They are also incredibly lightweight and work very well in HOT weather. The fabric designs are cute and the cut works well with knee pads.
The only thing I’m not crazy about on these shorts are the waistband. The drawstring cord is awkward and has a tendency of coming undone.
Read Our Review: Club Ride
Showers Pass Women’s Apex DWR Short
The Showers Pass Apex short is your traditional black mountain bike short–with a DWR finish added. This makes it both water and dirt resistant, and ideal for wet or dusty riding conditions.
The short is slim-fitting but not tight, and is stretchy without clinging anywhere. While the shorts are long-ish (11″), they were quite baggy enough to fit well with pads. That said, they are perfect for trail riding.
The unique thing about these shorts are the reflective accents. If you are riding gravel roads are headed home from the trailhead, this can be a nice feature not found on many mountain bike shorts.
Read Our Review: Women’s Apex DWR Shorts
POC Essential Short
The POC Essential short is designed specifically for riding with knee pads so you won’t get that weird gap between your pads and your shorts. There’s also room for a chamois if you like riding with one.
The waist is adjustable, and there is plenty of room for ladies with fuller hips and bottoms. As with all our favorite bike shorts, the waste is highly adjustable and can fit a wide range of body shapes.
They do NOT come with a chamois, so make sure to buy one separately if needed.
Price (MSRP): $100
Fox Ranger Short
We like the Fox Ranger short because it’s reasonably priced and comes with (or without) a comfortable, removable liner. We also appreciate that they are cut to accommodate more muscular, athletic ladies.
The waist is adjustable, they come in several colors, and the front pockets are roomy. Finally, the price is pretty darn attractive, especially for a short with a chamois.
Price: $89.95 (with chamois liner)
Patagonia Dirt Craft MTB Shorts
Patagonia makes mountain bike shorts? Yup, we were surprised at first too. But also really, really happy because Patagonia stuff is the best. Not only are there clothes ethically sourced, but they’ll also help repair your clothing item if it is ever damaged or torn.
As for the Patagonia Dirt Craft shorts, they come with an amazingly comfortable chamois–like THE most comfortable chamois. The shorts themselves are comfortable as well, but they look a little frumpy compared to shorts like the ones from Shredly.
How to Pick a Pair of Women’s Mountain Bike Shorts
Not sure what you should consider when weighing your options? Here are a few things you should think about (and what we looked for when testing and reviewing the shorts on this list).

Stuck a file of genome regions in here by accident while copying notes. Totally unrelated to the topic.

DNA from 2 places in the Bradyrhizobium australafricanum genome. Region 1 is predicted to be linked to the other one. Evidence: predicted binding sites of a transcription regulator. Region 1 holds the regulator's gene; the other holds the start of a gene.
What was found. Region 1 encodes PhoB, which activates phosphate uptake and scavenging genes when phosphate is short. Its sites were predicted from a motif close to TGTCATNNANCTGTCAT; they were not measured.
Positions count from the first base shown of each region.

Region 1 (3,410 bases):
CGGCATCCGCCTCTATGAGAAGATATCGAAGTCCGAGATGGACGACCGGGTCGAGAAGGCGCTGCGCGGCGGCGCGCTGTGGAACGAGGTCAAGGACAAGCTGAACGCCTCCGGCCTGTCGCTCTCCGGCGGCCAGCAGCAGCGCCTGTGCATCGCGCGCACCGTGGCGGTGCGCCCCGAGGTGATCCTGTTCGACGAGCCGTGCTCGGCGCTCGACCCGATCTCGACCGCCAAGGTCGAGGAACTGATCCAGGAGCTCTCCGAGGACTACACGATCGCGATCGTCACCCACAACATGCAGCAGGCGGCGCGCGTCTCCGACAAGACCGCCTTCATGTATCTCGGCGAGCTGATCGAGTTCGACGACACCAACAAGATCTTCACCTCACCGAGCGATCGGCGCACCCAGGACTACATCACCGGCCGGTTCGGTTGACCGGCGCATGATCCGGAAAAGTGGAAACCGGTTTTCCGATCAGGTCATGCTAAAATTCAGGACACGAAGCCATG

The perfect length is largely a personal preference. Most women prefer a mid-length short, but there are reasons for picking a longer or shorter short.
Longer shorts are best for enduro or downhill days since they fit over knee pads and won’t create a weird gap. They also provide extra protection in case you have a crash.
Shorter shorts can help keep you cool on hot days and keep you from getting the dreaded bike short tan lines.
Chamois or No Chamois
Before buying a pair of shorts, make note of whether or not it comes with a chamois. Some shorts have a built-in liner, others have a removable liner, and some come without a liner at all.
Which you prefer is totally personal, just keep in mind the cost of buying a separate liner if you like having a chamois.
Look for a waistband that is ADJUSTABLE. There is nothing worse than having either a waist band that is cutting into your belly or that is hanging loosely around your middle. Women come in all different shapes and we need bike shorts that are built to accommodate them.
Some waistbands adjust via a velcro strap, others use a drawstring or buttons. We’re also really digging the yoga style waistband on the Shredly Curvy shorts.
Do you like to carry things in your shorts while riding? If so, look for a short with plenty of pockets. The Zoic Navaeh, for instance, has a BUNCH of pockets and they all have zippers which is nice.
On the other hand, you might ride with a hydration pack and not have much need for pockets. In that case, you might prefer the Yeti Enduro shorts which have a single rear zipper pocket.
Price & Quality of Construction
Like most things in life, you get what you pay for when it comes to mountain bike shorts. A good quality short will be durable and last for years, so I think it makes sense to pay a bit more.
To get a good quality short, you should expect to pay around $100. Shorts that cost less than this are more likely to lack things like an adjustable waistband and water-resistant fabric.
Made In The USA & Sustainability
Most bike shorts are made overseas. If a “Made In The USA” label is important to you, we recommend Shredly.
Similarly, we like to look for shorts that have a strong commitment to sustainability. Patagonia has done a good job in this regard.
Bike short sizing can be all over the place and many of the bigger brands have made shorts that are not all that forgiving to women who aren’t a size 6 or who have hips or more muscular thighs. The better women’s bike short brands (Shredly, Wild Rye) have done a really good job of creating shorts that fit a wide range of sizes and shapes.
Personally, I prefer to buy shorts than come in regular pant sizes (2,4,6,etc) than in subjective sizes like S, M, L. If you do pick a short that measures in S,M,L, do yourself a favor and get out a measuring tape and actually compare your measurements to their size chart.
More Help For Your Butt
Don’t let your journey to a comfy bum end with your shorts. Here are some more articles to help you dial in the perfect recipe for your backside.